Share this post


Link to post
Share on other sites
On ‎10‎/‎22‎/‎2018 at 11:14 AM, Songster said:

My mission in this life is to get MYSELF through it without causing others harm in any way....

When the opportunity to help another comes along, I’ve been ever-ready to assist, but I'll not drag anybody where they don't want to go....

I offered a plausible explanation for the phenomena... It appears your mind is not amendable.

You have decided what you want to believe, and I have neither the time nor patience to coax you into enlightenment.

Again, my mission in life is to get MYSELF through it.... you, sir, are on your own.....

That you believe God spoke through a burning bush does not make such a statement plausible.  That is the only point I have found where you might have made a point about a burning bush speaking, or God speaking through said bush anyway...it is a statement.  It is not evidence.

 

Do you really have evidence that God spoke through a burning bush?  If so...please share.  For clarification, I will define evidence.  The available body of facts indicating whether a belief or proposition is true or valid.  Now I will define fact.  A thing that is proven to be true.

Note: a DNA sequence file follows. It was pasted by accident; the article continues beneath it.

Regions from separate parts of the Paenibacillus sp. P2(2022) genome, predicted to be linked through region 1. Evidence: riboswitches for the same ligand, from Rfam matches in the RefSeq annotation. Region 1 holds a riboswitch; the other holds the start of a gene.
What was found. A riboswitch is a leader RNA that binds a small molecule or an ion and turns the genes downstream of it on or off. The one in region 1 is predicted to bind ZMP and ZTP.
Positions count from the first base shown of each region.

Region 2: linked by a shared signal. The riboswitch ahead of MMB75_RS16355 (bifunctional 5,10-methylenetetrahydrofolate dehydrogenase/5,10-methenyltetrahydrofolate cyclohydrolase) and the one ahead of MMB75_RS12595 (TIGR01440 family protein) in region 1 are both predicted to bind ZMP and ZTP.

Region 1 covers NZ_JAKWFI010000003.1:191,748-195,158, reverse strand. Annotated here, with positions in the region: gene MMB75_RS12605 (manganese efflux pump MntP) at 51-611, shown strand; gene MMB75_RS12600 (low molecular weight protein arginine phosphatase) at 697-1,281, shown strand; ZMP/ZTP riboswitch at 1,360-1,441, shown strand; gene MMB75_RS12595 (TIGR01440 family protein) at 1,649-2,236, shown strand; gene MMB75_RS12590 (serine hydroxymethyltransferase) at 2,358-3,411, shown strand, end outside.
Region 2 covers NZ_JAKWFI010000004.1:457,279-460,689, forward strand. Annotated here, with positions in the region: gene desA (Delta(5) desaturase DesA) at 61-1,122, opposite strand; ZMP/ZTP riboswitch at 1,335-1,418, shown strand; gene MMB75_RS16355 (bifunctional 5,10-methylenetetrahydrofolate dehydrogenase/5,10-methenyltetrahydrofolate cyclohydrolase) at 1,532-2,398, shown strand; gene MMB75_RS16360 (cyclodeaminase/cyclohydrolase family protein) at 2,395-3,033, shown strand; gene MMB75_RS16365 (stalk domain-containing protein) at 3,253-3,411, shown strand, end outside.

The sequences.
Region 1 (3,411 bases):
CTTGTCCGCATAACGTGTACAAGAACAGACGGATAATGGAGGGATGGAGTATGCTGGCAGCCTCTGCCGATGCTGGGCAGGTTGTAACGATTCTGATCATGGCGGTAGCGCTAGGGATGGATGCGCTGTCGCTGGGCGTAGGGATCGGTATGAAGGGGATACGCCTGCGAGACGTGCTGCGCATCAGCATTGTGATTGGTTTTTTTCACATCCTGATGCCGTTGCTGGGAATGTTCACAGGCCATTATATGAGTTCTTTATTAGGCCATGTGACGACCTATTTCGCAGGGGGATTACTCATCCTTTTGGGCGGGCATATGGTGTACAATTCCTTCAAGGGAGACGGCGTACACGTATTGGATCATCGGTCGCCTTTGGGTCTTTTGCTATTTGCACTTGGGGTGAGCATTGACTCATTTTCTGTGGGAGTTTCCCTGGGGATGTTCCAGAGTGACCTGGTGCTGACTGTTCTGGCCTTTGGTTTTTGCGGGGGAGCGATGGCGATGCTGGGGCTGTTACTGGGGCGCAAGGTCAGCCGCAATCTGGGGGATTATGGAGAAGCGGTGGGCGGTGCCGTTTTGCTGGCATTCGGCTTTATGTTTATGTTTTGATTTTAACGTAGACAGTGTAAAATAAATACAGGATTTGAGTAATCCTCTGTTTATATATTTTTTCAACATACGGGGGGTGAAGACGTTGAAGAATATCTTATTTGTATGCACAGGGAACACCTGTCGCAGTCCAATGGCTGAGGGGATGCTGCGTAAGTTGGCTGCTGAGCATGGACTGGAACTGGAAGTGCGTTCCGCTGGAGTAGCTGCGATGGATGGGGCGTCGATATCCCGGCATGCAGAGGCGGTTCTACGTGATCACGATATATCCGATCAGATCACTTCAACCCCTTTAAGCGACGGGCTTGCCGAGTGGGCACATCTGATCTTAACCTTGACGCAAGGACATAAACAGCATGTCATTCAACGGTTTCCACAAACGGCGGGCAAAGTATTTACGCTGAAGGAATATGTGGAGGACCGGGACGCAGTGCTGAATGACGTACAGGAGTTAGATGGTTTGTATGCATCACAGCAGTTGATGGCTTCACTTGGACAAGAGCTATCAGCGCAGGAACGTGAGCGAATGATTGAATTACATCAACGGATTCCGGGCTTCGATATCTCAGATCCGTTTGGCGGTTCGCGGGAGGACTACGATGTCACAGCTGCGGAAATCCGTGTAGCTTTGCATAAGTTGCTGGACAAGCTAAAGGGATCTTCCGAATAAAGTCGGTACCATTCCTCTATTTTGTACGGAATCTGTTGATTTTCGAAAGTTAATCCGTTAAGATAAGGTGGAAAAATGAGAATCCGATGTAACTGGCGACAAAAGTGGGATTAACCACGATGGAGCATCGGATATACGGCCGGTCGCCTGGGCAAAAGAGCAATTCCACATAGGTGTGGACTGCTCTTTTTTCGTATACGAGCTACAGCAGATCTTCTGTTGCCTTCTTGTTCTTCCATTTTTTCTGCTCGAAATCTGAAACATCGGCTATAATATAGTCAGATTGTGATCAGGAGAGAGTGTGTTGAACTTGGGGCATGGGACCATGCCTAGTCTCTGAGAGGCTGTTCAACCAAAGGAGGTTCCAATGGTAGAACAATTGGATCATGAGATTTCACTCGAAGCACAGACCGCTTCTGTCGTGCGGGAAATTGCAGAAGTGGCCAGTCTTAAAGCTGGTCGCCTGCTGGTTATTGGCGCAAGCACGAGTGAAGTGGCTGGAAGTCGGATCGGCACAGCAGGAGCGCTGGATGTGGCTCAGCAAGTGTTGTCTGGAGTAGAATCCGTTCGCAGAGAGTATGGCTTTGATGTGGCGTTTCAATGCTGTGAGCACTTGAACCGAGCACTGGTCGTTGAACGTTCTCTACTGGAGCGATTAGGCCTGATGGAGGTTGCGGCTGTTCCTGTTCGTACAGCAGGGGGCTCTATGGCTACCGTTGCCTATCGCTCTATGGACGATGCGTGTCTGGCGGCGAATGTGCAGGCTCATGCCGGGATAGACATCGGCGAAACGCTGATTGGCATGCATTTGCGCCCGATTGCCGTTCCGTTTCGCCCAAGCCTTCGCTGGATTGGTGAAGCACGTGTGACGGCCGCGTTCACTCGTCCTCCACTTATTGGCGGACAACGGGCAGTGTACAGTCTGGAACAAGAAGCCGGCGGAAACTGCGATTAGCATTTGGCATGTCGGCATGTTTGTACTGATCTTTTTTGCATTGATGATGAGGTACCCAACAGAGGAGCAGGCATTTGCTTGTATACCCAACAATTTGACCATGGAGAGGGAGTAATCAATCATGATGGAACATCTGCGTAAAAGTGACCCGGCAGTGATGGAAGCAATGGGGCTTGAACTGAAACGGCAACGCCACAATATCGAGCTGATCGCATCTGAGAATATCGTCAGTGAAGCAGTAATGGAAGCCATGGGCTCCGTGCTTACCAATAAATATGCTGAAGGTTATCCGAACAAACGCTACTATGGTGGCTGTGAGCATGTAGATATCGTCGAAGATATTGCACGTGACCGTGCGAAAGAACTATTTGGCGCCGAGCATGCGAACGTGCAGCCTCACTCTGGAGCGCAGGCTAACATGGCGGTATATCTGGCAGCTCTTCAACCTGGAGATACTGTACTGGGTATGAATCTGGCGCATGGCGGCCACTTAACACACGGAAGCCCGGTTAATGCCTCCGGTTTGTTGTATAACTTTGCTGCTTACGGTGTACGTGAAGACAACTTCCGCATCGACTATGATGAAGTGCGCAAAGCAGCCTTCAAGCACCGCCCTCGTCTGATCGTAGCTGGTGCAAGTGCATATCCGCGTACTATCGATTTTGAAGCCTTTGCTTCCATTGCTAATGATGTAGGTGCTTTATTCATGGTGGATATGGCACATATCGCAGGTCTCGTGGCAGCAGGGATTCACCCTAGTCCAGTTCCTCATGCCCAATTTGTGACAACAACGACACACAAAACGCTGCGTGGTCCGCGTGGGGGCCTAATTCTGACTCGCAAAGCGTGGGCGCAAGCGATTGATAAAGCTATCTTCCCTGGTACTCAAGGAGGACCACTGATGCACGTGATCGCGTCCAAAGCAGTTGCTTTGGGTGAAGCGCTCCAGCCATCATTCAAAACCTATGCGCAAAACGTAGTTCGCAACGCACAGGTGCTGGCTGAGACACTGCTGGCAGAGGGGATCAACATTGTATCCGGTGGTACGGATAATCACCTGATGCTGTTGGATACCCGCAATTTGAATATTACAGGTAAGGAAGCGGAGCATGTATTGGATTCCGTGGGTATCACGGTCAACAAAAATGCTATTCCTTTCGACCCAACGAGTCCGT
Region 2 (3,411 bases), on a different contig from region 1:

So...I would appreciate seeing evidence that God spoke through a burning bush.  First, you will have to prove that the event actually happened.  Second you will have to prove that it was God and not some other entity.  Good luck!

Share this post


Link to post
Share on other sites
On ‎10‎/‎28‎/‎2018 at 2:22 PM, cuchulain said:

That you believe God spoke through a burning bush does not make such a statement plausible.  That is the only point I have found where you might have made a point about a burning bush speaking, or God speaking through said bush anyway...it is a statement.  It is not evidence.

 

Do you really have evidence that God spoke through a burning bush?  If so...please share.  For clarification, I will define evidence.  The available body of facts indicating whether a belief or proposition is true or valid.  Now I will define fact.  A thing that is proven to be true.

 

So...I would appreciate seeing evidence that God spoke through a burning bush.  First, you will have to prove that the event actually happened.  Second you will have to prove that it was God and not some other entity.  Good luck!

 

 

My computer has been off line for a few weeks.  I'm back.

 

You are arguing with people who only care about faith.  Not reason.  Not evidence.  Not facts.  Not external reality.  Only faith.  Nothing good will come of this.  For your own sake, I urge you to let it go.